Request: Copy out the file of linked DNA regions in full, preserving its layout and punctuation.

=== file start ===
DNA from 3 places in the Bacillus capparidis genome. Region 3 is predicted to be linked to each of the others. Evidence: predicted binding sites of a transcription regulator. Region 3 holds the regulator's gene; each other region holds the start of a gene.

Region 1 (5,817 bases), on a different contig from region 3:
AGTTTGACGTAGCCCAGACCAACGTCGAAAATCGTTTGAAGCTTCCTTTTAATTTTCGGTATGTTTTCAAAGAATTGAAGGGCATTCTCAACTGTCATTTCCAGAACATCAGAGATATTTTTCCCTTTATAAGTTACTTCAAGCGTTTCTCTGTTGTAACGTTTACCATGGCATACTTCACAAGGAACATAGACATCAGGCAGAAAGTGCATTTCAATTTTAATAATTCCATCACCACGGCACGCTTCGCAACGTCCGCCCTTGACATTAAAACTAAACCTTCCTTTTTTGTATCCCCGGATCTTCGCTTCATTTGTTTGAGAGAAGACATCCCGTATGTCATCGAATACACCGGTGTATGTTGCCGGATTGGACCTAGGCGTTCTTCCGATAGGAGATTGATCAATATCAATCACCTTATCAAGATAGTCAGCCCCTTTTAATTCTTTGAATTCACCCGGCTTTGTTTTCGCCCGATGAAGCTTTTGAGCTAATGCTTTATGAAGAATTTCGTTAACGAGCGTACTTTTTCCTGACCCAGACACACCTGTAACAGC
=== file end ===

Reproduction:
DNA from 3 places in the Bacillus capparidis genome. Region 3 is predicted to be linked to each of the others. Evidence: predicted binding sites of a transcription regulator. Region 3 holds the regulator's gene; each other region holds the start of a gene.

Region 1 (5,817 bases), on a different contig from region 3:
AGTTTGACGTAGCCCAGACCAACGTCGAAAATCGTTTGAAGCTTCCTTTTAATTTTCGGTATGTTTTCAAAGAATTGAAGGGCATTCTCAACTGTCATTTCCAGAACATCAGAGATATTTTTCCCTTTATAAGTTACTTCAAGCGTTTCTCTGTTGTAACGTTTACCATGGCATACTTCACAAGGAACATAGACATCAGGCAGAAAGTGCATTTCAATTTTAATAATTCCATCACCACGGCACGCTTCGCAACGTCCGCCCTTGACATTAAAACTAAACCTTCCTTTTTTGTATCCCCGGATCTTCGCTTCATTTGTTTGAGAGAAGACATCCCGTATGTCATCGAATACACCGGTGTATGTTGCCGGATTGGACCTAGGCGTTCTTCCGATAGGAGATTGATCAATATCAATCACCTTATCAAGATAGTCAGCCCCTTTTAATTCTTTGAATTCACCCGGCTTTGTTTTCGCCCGATGAAGCTTTTGAGCTAATGCTTTATGAAGAATTTCGTTAACGAGCGTACTTTTTCCTGACCCAGACACACCTGTAACAGC